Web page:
I made two pies (and a 22 pound turkey) for our church’s annual Thanksgiving Bazaar. It took me an entire afternoon, with all the multiple interruptions and my lack of pie-making experience. (I made my own crusts.) But I’m proud of them, so much that I even took a picture of the apple one (grown from our tree!) I went on to read in our local paper of a 97 year old woman who made EIGHT pies for the Bazaar. Makes my two pies look pretty measly.
Yeah, yeah, big deal, say many of you, and I agree. I’ve always contended that anyone can cook if they have the desire and time to do it. I’m under the impression that people (men in particular) will judge any woman as a great cook not upon what she cooks, but upon the frequency by which she cooks. For instance, I didn’t get the chance to meet David’s grandma in person, but I have heard countless stories of her culinary abilities. She was, as David claims, MacGuyver in the kitchen. If you showed up unexpectedly, she would have a mouth-watering meal whipped up in no time, from a seemingly empty refrigerator. I have heard stories about her fried chicken, made better by the fact that she raised the chicken and butchered it herself that very morning. I deduce that these great cooks are memorialized not only for their cooking abilities (which were no doubt fantastic) but for the sheer quantity of meals they put out per day and/or week.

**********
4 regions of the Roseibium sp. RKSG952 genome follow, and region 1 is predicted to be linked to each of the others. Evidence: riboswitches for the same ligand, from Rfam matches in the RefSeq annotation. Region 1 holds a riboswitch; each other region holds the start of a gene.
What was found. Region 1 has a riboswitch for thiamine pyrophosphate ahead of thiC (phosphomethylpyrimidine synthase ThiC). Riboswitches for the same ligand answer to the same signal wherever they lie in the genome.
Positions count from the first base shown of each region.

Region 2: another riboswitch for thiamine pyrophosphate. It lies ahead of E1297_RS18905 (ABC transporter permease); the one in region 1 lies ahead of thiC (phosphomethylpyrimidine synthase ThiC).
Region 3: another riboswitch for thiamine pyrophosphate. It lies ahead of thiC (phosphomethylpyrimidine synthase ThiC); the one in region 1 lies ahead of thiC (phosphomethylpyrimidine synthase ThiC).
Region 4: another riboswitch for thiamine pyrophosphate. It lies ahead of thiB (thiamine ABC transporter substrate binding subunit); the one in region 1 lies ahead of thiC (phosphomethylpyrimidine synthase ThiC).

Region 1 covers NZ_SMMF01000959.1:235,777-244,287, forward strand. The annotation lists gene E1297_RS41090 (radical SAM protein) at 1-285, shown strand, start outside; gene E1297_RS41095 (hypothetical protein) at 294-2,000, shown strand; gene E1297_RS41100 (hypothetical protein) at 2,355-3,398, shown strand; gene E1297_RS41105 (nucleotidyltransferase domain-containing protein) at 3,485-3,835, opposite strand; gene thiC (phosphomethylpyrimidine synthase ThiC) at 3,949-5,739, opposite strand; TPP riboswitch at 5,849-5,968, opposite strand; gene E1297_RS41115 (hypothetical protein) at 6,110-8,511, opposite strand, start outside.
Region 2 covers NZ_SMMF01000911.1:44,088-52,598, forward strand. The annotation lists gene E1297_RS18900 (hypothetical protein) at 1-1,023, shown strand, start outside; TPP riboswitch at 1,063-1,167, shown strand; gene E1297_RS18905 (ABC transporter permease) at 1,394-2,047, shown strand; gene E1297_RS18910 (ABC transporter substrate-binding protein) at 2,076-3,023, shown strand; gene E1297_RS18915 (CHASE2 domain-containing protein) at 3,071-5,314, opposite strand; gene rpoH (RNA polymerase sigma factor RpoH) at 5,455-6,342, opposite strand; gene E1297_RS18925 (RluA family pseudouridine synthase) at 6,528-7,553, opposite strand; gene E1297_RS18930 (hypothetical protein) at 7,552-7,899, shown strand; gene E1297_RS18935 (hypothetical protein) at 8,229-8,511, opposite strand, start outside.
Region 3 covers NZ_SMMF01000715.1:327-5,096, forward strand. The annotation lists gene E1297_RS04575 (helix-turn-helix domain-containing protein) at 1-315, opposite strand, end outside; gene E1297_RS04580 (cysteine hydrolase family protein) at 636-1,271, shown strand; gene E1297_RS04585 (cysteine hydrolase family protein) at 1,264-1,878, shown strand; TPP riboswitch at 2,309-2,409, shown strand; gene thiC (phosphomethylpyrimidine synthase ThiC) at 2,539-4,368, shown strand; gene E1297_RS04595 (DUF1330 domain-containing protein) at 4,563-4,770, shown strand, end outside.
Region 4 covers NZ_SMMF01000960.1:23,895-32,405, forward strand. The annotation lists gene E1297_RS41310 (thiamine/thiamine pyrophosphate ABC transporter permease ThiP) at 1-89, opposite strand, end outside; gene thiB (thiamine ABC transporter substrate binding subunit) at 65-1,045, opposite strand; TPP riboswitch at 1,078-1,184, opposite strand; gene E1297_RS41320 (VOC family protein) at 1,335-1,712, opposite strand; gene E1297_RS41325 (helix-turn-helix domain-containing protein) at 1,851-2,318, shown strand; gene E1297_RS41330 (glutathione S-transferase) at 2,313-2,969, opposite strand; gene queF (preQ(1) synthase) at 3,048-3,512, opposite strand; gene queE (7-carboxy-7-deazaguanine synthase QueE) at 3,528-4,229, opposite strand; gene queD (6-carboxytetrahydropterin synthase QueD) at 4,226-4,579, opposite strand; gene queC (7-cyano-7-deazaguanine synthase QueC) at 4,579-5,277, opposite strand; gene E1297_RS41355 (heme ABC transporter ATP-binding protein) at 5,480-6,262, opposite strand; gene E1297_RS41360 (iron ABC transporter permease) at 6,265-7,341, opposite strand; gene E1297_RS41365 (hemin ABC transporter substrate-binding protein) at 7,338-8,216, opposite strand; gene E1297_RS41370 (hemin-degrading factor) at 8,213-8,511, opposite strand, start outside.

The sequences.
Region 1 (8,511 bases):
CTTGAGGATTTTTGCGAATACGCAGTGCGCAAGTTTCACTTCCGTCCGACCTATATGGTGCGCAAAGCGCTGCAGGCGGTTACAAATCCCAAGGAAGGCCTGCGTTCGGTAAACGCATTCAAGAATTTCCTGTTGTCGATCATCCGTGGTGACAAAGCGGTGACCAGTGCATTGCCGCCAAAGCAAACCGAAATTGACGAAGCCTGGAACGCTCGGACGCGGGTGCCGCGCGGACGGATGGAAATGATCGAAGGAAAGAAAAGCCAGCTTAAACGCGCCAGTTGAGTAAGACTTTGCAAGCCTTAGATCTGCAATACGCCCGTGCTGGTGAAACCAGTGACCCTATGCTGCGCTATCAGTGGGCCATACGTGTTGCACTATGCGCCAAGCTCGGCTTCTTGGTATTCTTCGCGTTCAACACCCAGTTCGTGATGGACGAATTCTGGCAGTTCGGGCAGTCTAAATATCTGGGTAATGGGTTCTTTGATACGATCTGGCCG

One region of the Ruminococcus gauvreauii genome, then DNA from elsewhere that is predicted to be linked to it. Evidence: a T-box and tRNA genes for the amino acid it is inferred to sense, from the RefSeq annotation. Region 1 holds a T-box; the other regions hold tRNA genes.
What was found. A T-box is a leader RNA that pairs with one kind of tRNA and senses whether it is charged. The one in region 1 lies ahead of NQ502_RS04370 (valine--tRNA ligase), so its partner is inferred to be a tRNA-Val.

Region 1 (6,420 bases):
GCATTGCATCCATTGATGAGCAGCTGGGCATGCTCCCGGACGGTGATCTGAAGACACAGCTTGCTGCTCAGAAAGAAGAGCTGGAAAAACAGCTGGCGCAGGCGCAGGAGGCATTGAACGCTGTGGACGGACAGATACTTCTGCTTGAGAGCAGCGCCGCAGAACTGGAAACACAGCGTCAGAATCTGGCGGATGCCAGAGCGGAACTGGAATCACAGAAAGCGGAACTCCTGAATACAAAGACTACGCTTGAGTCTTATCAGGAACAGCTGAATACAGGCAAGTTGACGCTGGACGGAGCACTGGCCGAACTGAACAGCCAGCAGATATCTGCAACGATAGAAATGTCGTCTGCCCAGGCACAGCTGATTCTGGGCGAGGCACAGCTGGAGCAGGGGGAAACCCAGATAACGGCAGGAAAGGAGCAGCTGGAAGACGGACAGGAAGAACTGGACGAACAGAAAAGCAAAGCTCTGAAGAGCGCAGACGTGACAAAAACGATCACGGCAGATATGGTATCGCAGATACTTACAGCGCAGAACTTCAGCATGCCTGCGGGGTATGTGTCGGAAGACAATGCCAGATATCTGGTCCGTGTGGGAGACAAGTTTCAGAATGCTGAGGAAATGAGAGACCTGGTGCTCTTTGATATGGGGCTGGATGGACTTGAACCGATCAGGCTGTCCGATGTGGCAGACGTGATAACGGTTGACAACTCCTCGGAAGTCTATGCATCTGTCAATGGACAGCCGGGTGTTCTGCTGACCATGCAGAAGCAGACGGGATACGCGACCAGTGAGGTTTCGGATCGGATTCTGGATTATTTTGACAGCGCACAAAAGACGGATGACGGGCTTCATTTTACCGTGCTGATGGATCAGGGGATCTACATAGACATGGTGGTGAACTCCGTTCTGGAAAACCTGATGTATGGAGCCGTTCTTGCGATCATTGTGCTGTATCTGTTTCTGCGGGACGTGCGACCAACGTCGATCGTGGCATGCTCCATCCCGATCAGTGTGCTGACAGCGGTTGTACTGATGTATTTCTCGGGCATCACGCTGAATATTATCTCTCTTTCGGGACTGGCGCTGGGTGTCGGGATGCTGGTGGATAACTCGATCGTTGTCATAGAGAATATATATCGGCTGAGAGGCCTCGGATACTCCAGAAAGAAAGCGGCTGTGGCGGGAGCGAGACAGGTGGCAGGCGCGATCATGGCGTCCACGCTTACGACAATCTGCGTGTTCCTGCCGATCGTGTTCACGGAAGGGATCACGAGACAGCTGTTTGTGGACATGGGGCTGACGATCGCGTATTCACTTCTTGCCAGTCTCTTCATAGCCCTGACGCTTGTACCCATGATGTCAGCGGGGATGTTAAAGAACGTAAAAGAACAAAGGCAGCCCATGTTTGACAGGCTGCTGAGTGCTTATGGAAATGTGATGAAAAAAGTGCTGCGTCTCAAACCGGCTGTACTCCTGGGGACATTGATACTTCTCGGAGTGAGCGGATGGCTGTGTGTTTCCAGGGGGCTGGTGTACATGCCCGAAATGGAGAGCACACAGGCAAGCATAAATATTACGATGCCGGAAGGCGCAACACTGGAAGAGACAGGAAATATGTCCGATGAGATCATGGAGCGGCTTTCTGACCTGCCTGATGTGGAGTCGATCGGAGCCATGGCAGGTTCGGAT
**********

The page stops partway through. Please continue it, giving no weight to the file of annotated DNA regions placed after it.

I don’t know about anyone else, but if I make homemade lasagna for supper on Monday, that about does it for the week. I enjoy cooking, but the effort required to make these good home-cooked (and male-appreciated) meals takes up a lot of energy. It could very well be the best lasagna that anyone has ever tasted, but I have the sneaking suspicion that at this point in my life I wouldn’t be deemed a great cook due to the infrequency with which I make these delectable dishes.
So, women who cook homemade lasagna on Monday, chicken and dumplings on Tuesday, Salisbury steak on Wednesday, pork chops and stuffing on Thursday, chuck roast and scalloped potatoes on Friday, salmon quiche on Saturday, and fried chicken on Sunday fascinate me. They invite my envy and awe. If they happen to have small children, they might even rouse my suspicion of their human status. They are, in my book, the truly great cooks.